On Flora: The floral photo book you never knew you needed.

Marcella Kriebel: Marcella Kriebel's collection of food-related art Illustrated Feast celebrates fried eggs to blue crab! Mix + Match to make your own series!

Fantom Comics: Fantom Comics brings a bit of the local comics flavor with zines, shirts, and totes made in partnership with local artists!

Kate Zaremba: Kate Zaremba is a shape collector and patterns maker. Zaremba's illustrated zines include subjects like collecting shapes & making patterns, bringing pattern to life through stop motion, and a humorous collection of paper cut collage works.

Red Table Press: Red Table Press is Mike O'Brien screenprinting, illustrating and making things.

Chris Scott: Two Ton Rock God is a concentrated burst of illustrated adrenaline that celebrates blackness, robots, and rock music.

Fear: Thoughtful curation, hand-drawn illustrations, and high quality paper from Spencer Joynt.

Ten09: "Landmarks" is a new series of Risograph books detailing an altered landscape of Northern Virginia while exploring a varied visual language.;;;

Dumpling Heart: Dumpling Heart by Jade Feng Lee produces comics and stories inspired by fantasy, food, and her family's home culture.

Project Dispatch: Project Dispatch is an artwork subscription service, with over 20 artist members. We will be selling all 6 volumes of our annual portfolios and curated books, showcasing works that have been included in subscriptions over the years, as well as artist made zines and limited edition trading card packs.

Pellinore Press: Pellinore Press produces limited edition comics, artist books, & prints. We print primarily from original woodcuts and handset type.

Hair Club: HAIR CLUB works with artists, writers and scholars to publish books where Hair acts as symbol, material, object or form. All books are designed by artist Suzanne Gold.

Girl Comix: Girl Comix is about a funny girl and the weird things that happen to her. She likes to talk about the issues! Things get real and surreal.

Becca Kallem: Making its debut: DC ABC! An illustrated book highlighting both local and national Washington DC. I'll also have other illustrated books: animals, Spain, space, and more!

Trinadot: Trinadot is an adventure comic set in a fantastical world populated by talking naturalistic animals and sensuously drawn humans. Prints of painted works and a selection of original pieces will also be available and on display.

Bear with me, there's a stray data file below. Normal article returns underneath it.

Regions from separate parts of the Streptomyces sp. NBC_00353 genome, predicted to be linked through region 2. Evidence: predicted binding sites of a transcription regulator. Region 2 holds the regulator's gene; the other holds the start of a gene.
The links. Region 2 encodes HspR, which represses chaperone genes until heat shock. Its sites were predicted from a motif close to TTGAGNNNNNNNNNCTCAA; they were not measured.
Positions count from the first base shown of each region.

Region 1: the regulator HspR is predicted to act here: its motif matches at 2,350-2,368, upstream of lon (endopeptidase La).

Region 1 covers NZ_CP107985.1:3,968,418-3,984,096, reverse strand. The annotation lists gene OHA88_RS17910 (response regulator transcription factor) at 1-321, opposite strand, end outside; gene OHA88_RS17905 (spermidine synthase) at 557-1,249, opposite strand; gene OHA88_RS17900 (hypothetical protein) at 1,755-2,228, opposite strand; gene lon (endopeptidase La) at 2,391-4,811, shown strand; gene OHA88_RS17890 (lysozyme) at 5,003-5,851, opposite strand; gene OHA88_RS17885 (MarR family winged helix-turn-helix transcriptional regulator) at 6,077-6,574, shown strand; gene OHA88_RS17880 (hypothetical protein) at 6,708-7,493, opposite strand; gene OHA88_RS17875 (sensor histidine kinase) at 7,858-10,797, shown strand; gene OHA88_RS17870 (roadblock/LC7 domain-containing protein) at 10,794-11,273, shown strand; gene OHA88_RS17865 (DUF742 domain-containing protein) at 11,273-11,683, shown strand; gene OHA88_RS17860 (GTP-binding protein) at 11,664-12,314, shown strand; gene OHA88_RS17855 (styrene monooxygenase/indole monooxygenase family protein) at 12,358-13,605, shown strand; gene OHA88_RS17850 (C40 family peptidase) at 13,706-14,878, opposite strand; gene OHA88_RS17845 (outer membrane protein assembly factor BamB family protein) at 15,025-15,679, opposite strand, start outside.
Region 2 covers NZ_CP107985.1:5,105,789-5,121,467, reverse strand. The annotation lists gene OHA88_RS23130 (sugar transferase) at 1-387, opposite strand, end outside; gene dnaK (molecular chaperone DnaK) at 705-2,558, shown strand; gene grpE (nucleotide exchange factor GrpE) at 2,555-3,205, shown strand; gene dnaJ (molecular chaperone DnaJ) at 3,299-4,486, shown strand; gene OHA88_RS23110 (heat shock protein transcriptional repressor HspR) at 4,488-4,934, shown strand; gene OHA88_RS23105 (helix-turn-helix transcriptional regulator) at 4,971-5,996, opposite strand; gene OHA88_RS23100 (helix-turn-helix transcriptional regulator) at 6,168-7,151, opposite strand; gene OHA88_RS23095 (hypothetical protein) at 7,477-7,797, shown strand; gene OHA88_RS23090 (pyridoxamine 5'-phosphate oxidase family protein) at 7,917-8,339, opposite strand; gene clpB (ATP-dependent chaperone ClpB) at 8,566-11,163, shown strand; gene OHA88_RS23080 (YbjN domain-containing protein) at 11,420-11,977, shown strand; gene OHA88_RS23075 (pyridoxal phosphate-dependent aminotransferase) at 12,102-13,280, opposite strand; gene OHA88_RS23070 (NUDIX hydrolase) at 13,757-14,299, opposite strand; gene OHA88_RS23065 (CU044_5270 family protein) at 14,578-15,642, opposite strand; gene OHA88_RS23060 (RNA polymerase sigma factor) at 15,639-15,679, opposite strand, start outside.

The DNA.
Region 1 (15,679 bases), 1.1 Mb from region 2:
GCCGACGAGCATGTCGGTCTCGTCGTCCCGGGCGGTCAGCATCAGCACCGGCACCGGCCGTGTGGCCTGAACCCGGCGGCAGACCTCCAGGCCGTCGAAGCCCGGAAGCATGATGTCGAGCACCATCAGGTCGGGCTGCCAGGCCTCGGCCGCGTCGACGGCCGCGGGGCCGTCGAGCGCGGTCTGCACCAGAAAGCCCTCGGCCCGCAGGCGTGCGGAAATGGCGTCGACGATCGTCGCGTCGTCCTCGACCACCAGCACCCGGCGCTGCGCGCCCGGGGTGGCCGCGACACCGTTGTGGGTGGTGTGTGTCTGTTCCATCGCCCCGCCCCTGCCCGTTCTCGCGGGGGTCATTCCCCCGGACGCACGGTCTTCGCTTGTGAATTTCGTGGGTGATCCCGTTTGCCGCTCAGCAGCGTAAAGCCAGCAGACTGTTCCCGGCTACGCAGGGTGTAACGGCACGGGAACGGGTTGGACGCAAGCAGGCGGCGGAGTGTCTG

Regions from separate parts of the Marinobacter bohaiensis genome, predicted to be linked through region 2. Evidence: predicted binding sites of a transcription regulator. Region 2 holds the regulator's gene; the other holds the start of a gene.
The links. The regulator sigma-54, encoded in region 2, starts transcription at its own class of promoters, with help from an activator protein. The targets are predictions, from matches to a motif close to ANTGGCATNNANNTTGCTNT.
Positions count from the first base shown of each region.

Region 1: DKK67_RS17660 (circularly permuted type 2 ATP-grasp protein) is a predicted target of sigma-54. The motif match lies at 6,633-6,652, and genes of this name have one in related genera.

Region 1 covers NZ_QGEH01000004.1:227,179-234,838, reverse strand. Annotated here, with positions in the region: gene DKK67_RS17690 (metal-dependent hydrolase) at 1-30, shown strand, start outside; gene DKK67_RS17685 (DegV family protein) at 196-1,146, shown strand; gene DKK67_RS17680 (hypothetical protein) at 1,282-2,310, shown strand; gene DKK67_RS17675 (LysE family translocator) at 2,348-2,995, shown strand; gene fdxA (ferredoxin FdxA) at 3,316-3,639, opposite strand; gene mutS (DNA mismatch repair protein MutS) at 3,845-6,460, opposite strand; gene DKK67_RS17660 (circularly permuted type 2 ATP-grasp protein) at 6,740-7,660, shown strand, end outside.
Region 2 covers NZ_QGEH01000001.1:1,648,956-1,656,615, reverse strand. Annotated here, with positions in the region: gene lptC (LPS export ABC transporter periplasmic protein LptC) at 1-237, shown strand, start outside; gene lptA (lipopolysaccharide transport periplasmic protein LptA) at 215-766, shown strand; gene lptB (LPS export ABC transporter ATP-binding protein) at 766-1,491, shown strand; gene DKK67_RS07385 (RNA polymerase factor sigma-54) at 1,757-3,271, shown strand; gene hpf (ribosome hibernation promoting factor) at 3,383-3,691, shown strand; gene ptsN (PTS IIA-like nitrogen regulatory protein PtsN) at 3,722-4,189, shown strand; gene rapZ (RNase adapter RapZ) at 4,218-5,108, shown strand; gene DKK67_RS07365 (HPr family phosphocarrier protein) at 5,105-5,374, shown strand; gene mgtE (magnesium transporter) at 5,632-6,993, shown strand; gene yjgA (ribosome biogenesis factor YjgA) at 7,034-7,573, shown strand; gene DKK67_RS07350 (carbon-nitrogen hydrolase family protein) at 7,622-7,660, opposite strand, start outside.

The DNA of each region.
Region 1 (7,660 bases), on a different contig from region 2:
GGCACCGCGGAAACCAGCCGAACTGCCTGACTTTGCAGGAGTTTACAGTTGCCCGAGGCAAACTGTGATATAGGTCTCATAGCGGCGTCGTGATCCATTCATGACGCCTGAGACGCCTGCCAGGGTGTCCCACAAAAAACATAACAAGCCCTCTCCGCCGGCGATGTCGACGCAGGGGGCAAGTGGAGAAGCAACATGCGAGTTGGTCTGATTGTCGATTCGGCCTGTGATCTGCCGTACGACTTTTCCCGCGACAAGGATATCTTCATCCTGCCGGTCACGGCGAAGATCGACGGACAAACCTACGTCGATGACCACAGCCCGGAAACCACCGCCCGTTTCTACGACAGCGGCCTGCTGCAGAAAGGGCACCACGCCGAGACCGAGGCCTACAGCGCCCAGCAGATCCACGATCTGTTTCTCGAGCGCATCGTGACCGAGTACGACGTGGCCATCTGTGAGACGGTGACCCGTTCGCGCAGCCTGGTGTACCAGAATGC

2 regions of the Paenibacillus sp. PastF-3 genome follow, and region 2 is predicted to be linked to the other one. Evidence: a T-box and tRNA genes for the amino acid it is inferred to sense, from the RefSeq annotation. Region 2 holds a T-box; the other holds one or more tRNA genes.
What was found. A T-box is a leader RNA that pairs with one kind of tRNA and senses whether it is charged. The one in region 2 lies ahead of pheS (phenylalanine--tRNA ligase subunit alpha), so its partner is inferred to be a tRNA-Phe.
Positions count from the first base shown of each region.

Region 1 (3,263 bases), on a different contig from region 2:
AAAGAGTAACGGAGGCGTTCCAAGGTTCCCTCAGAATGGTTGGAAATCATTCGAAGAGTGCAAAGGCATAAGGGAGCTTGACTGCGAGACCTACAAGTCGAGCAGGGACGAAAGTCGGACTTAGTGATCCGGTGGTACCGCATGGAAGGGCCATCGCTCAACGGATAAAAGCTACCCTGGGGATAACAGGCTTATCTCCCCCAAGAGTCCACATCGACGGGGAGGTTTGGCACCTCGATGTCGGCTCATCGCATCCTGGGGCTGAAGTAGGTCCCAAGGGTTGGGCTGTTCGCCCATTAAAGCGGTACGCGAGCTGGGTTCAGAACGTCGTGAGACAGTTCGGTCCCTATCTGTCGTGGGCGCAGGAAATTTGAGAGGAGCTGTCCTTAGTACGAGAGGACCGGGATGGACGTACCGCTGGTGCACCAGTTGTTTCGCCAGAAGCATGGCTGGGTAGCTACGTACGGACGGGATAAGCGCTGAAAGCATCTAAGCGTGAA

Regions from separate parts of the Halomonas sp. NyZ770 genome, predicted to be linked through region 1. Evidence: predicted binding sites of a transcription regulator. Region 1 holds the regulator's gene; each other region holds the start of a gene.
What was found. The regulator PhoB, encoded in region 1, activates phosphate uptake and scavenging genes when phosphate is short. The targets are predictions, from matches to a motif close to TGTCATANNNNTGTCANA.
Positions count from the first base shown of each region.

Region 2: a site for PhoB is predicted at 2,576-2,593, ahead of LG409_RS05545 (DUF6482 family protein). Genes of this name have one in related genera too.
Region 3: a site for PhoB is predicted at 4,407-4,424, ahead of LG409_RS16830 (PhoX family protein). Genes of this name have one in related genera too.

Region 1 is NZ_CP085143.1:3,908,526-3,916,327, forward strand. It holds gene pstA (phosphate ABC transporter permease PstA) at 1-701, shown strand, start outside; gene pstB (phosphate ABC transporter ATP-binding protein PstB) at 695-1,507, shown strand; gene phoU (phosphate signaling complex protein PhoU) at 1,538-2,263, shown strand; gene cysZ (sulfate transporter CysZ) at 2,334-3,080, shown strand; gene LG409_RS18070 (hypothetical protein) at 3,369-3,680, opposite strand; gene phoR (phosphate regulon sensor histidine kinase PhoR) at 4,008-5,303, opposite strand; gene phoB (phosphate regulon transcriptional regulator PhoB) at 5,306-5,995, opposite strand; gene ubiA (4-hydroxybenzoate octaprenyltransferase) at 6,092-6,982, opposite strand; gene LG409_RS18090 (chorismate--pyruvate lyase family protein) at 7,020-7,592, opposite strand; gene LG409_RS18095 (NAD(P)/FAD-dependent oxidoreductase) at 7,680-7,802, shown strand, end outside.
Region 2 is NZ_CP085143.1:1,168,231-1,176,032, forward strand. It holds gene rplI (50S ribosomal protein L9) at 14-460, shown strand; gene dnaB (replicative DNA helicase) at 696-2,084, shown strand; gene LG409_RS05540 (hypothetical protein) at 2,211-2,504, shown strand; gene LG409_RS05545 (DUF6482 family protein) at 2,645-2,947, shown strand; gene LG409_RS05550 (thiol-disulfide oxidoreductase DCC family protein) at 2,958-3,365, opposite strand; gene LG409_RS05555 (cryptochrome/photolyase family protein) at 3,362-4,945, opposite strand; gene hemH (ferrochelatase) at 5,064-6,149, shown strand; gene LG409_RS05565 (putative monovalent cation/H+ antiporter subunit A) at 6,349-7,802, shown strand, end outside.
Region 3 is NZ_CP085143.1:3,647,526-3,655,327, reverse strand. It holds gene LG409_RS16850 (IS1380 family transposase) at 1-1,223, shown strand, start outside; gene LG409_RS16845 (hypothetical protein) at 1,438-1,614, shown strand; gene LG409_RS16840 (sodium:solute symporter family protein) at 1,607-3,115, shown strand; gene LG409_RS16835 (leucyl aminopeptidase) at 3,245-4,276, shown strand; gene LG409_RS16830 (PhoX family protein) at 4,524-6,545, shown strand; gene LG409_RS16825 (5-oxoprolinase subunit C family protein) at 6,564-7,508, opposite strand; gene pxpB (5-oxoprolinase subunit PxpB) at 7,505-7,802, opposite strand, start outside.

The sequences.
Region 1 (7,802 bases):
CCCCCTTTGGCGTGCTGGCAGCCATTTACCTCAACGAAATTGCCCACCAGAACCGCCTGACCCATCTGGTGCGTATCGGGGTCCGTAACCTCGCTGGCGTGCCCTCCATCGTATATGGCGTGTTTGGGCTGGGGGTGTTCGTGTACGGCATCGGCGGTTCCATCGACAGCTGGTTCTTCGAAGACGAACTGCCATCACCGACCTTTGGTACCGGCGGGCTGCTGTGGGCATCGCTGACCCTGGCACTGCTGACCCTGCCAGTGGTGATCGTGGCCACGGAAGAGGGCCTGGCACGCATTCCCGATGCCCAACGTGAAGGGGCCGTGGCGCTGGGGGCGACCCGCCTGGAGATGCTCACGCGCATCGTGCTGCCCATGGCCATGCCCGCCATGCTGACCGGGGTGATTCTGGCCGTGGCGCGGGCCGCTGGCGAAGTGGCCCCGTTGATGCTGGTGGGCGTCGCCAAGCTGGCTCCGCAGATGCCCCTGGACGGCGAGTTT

Mica Illustration MFA: Illustrated zines and objects from the hands and hearts of Maryland Institute College of Art's MFA Illustration Practice program.

Robin Ha: Robin Ha Art and Comics: Robin Ha is the author and Illustrator for Cook Korean!: A Comic Book With Recipes which explains 64 Korean recipes through Comics. Along with her cookbook, you will find her mini comics about food and traveling and also Tarot card adult coloring book inspired by Art Nouveau style.

Marmalade Umlaut: three projects, all based in a punk aesthetic of low/hi culture mash-ups and collage against a rhythmic background

Hannah Renae & Marlena Chertock: We are disabled sisters who write and make art. Born with the same skeletal dysplasia, we use our art to reflect on our bone disorder, our chronic pain, and how invisible illnesses affect the body and interactions with others. Marlena explores the rich images in science and medicine, threading genetics and nature into her poetry. Hannah combines bodily and organic imagery to explore pain, the five senses, and consciousness. Her work features wood, plastic, and paper cut into organic shapes.

In a Sense: Ten poems for people that don't like poetry. Ten poems for people that will say "this isn't poetry." Ten poems on vulnerability, innocence, anger, and of course, love.

Dandelion Wine Collective: We're a group of determined young illustrators and comic artists, currently finishing our last year at MICA.

643 Collective: 643 is a Collective of 7 Photographers. We are working on several common projects and are based in different cities: Seoul, Paris, New York, Sao Paulo, Los Angeles, Bucharest.

FourSixSix: A new Zine called "Tag", my children's book and all new prints.

Paul Hostetler: Satire, humor, fantasy, and funky surrealism, at shockingly affordable prices.

The Face Zone: The Face Zone is a uniquely imaginative book of illustrated musings on everything from the stigma of liking scrapple to the meaning of life.

Elliott Junkyard: Elliott Junkyard makes comics, zines, and embroidered things. Most of his work is about tea and cats, often at the same time.

Ink Press Productions: We are a collaborative effort devoted to sharing art through our mission, which is to "blur the lines of genre in writing, visual, and performance art through the publication of handmade books, DIY / manual printing, and experimental events."

Joani Maher: Two zines on making life a little easier.

Process: Hand bound, photo-based, art zines & prints that explore the creation of alternative process photography, love, and collage.